The chapters in Art as an Agent for Social Change, presented as snapshots, focus on exploring the power of drama, dance, visual arts, media, music, poetry and film as educative, artistic, imaginative, embodied and relational art forms that are agents of personal and societal change. A range of methods and ontological views are used by the authors in this unique contribution to scholarship, illustrating the comprehensive methodologies and theories that ground arts-based research in Canada, the US, Norway, India, Hong Kong and South Africa.

Weaving together a series of chapters (snapshots) under the themes of community building, collaboration and teaching and pedagogy, this book offers examples of how Art as an Agent for Social Change is of particular relevance for many different and often overlapping groups including community artists, K-university instructors, teachers, students, and arts-based educational researchers interested in using the arts to explore social justice in educative ways. This book provokes us to think critically and creatively about what really matters!
Author: Shalen Lowell
What if normative gender standards were legally enforced? How would our institutions inform and enforce these rules and regulations? What would be the consequences of failing to comply with gender expression standards? It’s in the midst of this maelstrom that we join Alex, our genderfluid and nonbinary protagonist who, during the thick of their adolescence, must navigate the choppy waters of lust, love, friendship, schooling, loss, and their city’s rigid – and perhaps lethal – gender expectations. In this world, Alex must constantly exchange their true self for safety and compliance, a relentless transaction from which they feel they never will escape. Can they navigate this slippery slope, alongside their patchwork community of friends and allies? Or is arrest and social persecution inevitable?

This novel is an honest and raw examination of queer lives. Gender Optics will illustrate, interrogate, and challenge the harmful products of binary hegemonic systems that all too often push gender variant folks to the fringes of society. While Gender Optics can be read purely for pleasure, it can also be used as supplemental reading for courses in critical theory, gender theory, gender and sexuality studies, LGBTQ studies, intersectionality, and arts-based research.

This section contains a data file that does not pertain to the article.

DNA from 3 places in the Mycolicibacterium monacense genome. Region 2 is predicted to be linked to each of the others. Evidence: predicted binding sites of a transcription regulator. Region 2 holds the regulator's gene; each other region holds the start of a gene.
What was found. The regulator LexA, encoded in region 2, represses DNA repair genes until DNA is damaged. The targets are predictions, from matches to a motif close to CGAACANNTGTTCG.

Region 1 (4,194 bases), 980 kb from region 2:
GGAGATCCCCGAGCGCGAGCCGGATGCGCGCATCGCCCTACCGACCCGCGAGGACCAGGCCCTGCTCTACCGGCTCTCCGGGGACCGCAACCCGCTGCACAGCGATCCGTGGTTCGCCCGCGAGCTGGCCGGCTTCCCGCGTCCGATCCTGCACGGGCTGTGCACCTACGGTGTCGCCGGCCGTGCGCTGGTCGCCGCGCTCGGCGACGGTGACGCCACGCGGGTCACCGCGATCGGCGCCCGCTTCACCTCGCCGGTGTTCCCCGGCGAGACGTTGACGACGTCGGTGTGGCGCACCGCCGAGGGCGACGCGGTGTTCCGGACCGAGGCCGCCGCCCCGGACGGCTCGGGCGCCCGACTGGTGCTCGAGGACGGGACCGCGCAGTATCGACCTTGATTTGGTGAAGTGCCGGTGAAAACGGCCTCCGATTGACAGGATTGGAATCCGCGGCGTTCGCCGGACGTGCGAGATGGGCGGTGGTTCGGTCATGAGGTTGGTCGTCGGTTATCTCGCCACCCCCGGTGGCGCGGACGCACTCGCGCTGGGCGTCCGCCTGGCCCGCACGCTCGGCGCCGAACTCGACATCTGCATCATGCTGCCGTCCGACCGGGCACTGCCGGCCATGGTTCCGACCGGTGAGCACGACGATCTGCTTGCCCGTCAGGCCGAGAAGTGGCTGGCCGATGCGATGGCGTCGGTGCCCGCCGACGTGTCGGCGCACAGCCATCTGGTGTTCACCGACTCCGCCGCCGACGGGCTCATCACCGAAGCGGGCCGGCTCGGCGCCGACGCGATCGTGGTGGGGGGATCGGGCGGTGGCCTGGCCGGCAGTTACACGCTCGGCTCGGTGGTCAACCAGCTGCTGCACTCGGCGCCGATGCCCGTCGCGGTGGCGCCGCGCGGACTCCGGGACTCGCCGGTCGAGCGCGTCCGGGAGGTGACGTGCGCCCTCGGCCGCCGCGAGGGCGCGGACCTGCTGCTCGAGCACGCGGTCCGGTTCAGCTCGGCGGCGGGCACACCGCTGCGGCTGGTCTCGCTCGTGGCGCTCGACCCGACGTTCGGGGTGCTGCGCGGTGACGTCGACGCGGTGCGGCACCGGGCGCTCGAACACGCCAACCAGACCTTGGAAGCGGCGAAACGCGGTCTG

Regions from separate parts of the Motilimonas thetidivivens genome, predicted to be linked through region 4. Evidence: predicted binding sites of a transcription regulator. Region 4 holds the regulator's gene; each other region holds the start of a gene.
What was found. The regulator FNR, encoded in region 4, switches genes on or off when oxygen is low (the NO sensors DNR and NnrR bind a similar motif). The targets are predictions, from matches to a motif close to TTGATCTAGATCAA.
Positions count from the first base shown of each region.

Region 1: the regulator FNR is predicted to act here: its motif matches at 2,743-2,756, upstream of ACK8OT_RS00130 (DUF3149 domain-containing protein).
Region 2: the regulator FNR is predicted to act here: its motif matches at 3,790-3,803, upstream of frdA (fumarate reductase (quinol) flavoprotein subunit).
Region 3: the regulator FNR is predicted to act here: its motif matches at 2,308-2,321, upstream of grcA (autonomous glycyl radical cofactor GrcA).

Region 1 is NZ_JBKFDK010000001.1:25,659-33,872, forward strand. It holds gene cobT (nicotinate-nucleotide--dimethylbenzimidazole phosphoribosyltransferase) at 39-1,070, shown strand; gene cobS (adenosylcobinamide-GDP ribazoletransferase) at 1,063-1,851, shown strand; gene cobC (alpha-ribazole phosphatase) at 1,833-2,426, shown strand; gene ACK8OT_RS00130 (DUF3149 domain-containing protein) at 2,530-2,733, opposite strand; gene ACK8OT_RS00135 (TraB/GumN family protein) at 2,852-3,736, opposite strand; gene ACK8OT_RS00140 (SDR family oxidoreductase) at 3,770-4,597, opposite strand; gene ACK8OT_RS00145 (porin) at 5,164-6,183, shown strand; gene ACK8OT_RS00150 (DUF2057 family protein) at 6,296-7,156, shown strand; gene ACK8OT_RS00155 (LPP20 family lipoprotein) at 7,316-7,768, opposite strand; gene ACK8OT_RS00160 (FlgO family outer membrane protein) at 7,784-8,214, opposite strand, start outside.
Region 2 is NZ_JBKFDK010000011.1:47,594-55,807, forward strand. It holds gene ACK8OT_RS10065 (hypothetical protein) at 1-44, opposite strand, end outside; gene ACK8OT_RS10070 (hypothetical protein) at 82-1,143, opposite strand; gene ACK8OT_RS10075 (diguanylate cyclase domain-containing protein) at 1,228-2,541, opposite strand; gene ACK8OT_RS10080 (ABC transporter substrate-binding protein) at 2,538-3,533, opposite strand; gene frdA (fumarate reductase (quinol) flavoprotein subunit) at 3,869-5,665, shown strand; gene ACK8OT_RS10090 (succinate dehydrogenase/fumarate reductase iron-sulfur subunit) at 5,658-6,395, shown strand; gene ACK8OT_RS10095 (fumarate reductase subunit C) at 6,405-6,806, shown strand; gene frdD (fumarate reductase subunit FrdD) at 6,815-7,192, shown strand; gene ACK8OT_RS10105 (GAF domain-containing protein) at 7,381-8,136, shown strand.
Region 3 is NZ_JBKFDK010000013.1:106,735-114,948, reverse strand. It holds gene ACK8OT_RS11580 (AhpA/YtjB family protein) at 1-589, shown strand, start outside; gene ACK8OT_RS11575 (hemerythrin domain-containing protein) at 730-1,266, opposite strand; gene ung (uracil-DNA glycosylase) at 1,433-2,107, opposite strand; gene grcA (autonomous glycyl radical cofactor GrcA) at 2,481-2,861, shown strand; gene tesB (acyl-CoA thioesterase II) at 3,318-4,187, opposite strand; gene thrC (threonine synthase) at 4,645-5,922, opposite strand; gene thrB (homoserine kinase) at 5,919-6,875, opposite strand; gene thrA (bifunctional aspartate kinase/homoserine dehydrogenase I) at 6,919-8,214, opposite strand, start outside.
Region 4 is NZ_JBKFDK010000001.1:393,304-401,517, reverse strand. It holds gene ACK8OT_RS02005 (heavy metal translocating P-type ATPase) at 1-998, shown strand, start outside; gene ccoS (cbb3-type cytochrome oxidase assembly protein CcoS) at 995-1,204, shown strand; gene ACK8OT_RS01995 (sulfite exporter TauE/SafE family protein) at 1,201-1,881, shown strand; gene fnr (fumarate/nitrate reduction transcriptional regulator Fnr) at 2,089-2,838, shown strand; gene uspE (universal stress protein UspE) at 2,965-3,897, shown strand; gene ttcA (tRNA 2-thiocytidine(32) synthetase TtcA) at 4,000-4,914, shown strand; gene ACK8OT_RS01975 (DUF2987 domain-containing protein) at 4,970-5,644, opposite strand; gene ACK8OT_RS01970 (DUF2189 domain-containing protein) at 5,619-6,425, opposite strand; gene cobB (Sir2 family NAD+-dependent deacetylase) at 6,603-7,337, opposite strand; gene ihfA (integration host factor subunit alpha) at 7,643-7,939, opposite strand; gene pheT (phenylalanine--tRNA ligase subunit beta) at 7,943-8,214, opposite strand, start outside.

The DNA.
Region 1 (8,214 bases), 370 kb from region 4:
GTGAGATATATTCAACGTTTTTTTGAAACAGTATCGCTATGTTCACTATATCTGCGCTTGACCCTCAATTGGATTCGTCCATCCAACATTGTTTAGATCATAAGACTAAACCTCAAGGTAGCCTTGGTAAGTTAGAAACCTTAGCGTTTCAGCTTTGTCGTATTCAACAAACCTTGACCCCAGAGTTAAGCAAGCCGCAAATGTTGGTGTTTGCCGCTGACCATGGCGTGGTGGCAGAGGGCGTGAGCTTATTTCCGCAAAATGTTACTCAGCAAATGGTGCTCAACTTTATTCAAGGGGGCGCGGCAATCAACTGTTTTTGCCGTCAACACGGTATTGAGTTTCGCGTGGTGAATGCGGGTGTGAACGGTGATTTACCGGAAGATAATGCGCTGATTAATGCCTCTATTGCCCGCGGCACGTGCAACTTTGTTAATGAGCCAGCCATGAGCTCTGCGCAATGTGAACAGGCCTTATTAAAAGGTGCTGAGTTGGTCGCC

Overarching principles of human rights which shore up a nearly 30-year history of international efforts to develop educational systems that are responsive to the needs of all. Arguably the most widely recognised international inclusive education policy, the Salamanca Statement released in 1994 from the United Nations Education, Science and Cultural Organisation (UNESCO), recognised that every child has a basic right to education.

In so doing, however, it drew a line around special needs as a particular emphasis, in globalising efforts towards equal opportunity through decrees for first principles of universally attainable privileges. Considered a watershed moment in global responses to educational exclusion, the Salamanca Statement was core to increasing awareness among nations of the need for fostering more inclusive education policy and practice. Nonetheless, the liberal ideologies that frame human rights in inclusive education are seldom called into question, despite perpetual marginalisation and disadvantage post Salamanca.

Inclusive Education Is a Right, Right? brings the many together to consider educational democracy at a moment in global history where the political order fractures populations, and the displacement of socio-economic participation is displayed in every news bulletin – true, fake or otherwise. Under these conditions, the significance of academic activism, wherein diverse perspectives, methodologies and theoretical approaches are put to work to increase equity in education, has perhaps never been so stark. Across the collection the combined chapters engage with researchers, students, education professionals and leaders, advocacy organisations, and people experiencing exclusion and consider human rights in relation to inclusive education.

Contributors are: Kate Anderson, Alison Baker, Tim Corcoran, Edwin Creely, Jenny Duke, Peng-Sim Eng, Leechin Heng, Anna Kilderry, Sarah Lambert, Bec Marland, Julianne Moss, Philippa Moylan, Mia Nosrat, Joanne O’Mara, Jo Raphael, Bethany Rice, Andrew Riordan, Amathullah Shakeeb, Roger Slee, Kitty te Riele, Matthew K. E. Thomas, Peter Walker, Scott Welsh, Ben Whitburn, Julie White and Michalinos Zembylas.